It’s a milder complaint, but equipment can be messy and convoluted, mostly due to the whole “three items per character” thing, which, depending on your party makeup, can get even messier with overlapping optimal gear. I’m sure some folks are going to be thrilled with the more action-centric system (I was, in theory), but the instances in which tactical nuance can flourish are few and far between. The first few bosses, lack weight and devastation. There are special inter-dimensional beasts that are few and far between that actually do add some danger into the mix, but still aren’t formidable enough when it comes down to to it.
Perhaps the reason why Revanant Kingdom feels so spread thin is that it tries to do so much in an effort to back up the narrative of Evan’s reclamation myth, perhaps best realized through its kindom building aspect. Immediately bringing back some fond Dark Cloud memories (hey, that was also created by Level-5!), your kingdom, Evermore, collects resources in real-time, which are used to buy services, upgrades, and buildings.
It’s a fun little meta-game that rarely ever gates off the campaign, provides respite, and ties a meaningful sense of progression to sidequests as many happy errand taskmasters will join your kingdom as working citizens. Revenant Kingdom is a rich world full of life, and connecting with NPCs, even by way of small errands, then living with them in perpetuity is emotional enough of a connection for me.
Then there’s the whole business of world map fighting — and I’m not talking about walking into a skirmish while exploring. It’s a full-on real-time strategy-esque affair, with different types of rock/paper/scissor style troops, skirmish-specific abilities, and its own level-up system. All of that is independent from going on major quests, and depending on your perspective these gaidens either create more busywork that slow critical path progress or serve as worldbuilding.
It’s taxing, thinking about all of the different facets coming together in Revenant Kingdom, and whether or not they succeed. Even while breezing through some boss battles I was doing it with a smile on my face, and having to wait 20 minutes to earn the currency for a shipyard (so that I could upgrade my vessel and continue on with the story) was offset by finishing a few errands and scoring some new crucial members of my kingdom’s workforce. I know it’s rote, it feels rote, but I never felt like I needed to take a break or shut off the game.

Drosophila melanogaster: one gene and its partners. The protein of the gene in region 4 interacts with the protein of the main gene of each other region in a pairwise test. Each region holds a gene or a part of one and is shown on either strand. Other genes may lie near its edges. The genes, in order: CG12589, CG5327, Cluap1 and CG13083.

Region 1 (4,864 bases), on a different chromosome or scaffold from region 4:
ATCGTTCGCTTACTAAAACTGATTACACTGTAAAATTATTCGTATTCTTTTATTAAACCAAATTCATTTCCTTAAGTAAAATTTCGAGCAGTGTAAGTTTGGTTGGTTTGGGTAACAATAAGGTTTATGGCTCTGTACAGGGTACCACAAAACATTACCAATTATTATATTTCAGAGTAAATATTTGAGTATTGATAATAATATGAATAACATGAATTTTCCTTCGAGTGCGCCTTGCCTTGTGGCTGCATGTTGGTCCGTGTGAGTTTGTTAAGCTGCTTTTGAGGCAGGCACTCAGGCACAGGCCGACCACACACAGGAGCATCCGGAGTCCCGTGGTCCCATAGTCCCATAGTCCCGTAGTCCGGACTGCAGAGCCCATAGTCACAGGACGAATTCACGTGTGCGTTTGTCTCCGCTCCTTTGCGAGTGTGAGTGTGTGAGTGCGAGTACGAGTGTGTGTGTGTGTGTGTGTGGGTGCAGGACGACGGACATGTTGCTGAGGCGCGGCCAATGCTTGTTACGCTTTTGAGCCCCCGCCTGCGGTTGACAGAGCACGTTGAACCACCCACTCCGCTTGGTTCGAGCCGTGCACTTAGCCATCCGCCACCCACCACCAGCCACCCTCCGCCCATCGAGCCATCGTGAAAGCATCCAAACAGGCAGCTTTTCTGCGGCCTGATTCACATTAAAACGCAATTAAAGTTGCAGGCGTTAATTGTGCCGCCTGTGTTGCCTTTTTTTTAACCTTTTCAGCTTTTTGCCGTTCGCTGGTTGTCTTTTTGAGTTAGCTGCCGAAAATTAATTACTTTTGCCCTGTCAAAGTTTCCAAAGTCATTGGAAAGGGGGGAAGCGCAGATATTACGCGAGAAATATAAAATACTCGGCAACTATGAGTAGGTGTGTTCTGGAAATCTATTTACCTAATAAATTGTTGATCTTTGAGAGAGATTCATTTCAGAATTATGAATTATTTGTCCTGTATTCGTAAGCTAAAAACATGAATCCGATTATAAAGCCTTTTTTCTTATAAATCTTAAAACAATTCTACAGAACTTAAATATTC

One thing no one needs to worry about is the amount of care that went into re-creating the magic of the first game. The score is fantastic and moving, and the visuals are incredible as are the character designs. Ghibli as an entity might not be working on this sequel directly, but a few members of their team did help bring it to life. With the exception of Evan, the English performances are fine, but since you can swap to Japanese on the main menu from minute one this isn’t even something worth thinking about longer than it takes to tick a menu box.
Level-5 is more than capable of dumping out healthy portions of its secret sauce on top of its games, but the combat of Ni no Kuni II and its attempt to do so many different things can hold it back. From the first hour I was mesmerized and captivated, willing to see its tale through until the end. While it does fall into some genre trappings and doesn’t feel quite as epic in scale compared to the first, Level-5 has the uncanny ability to keep the memory and magic of the JRPG alive.
[This review is based on a retail version of the game provided by the publisher.]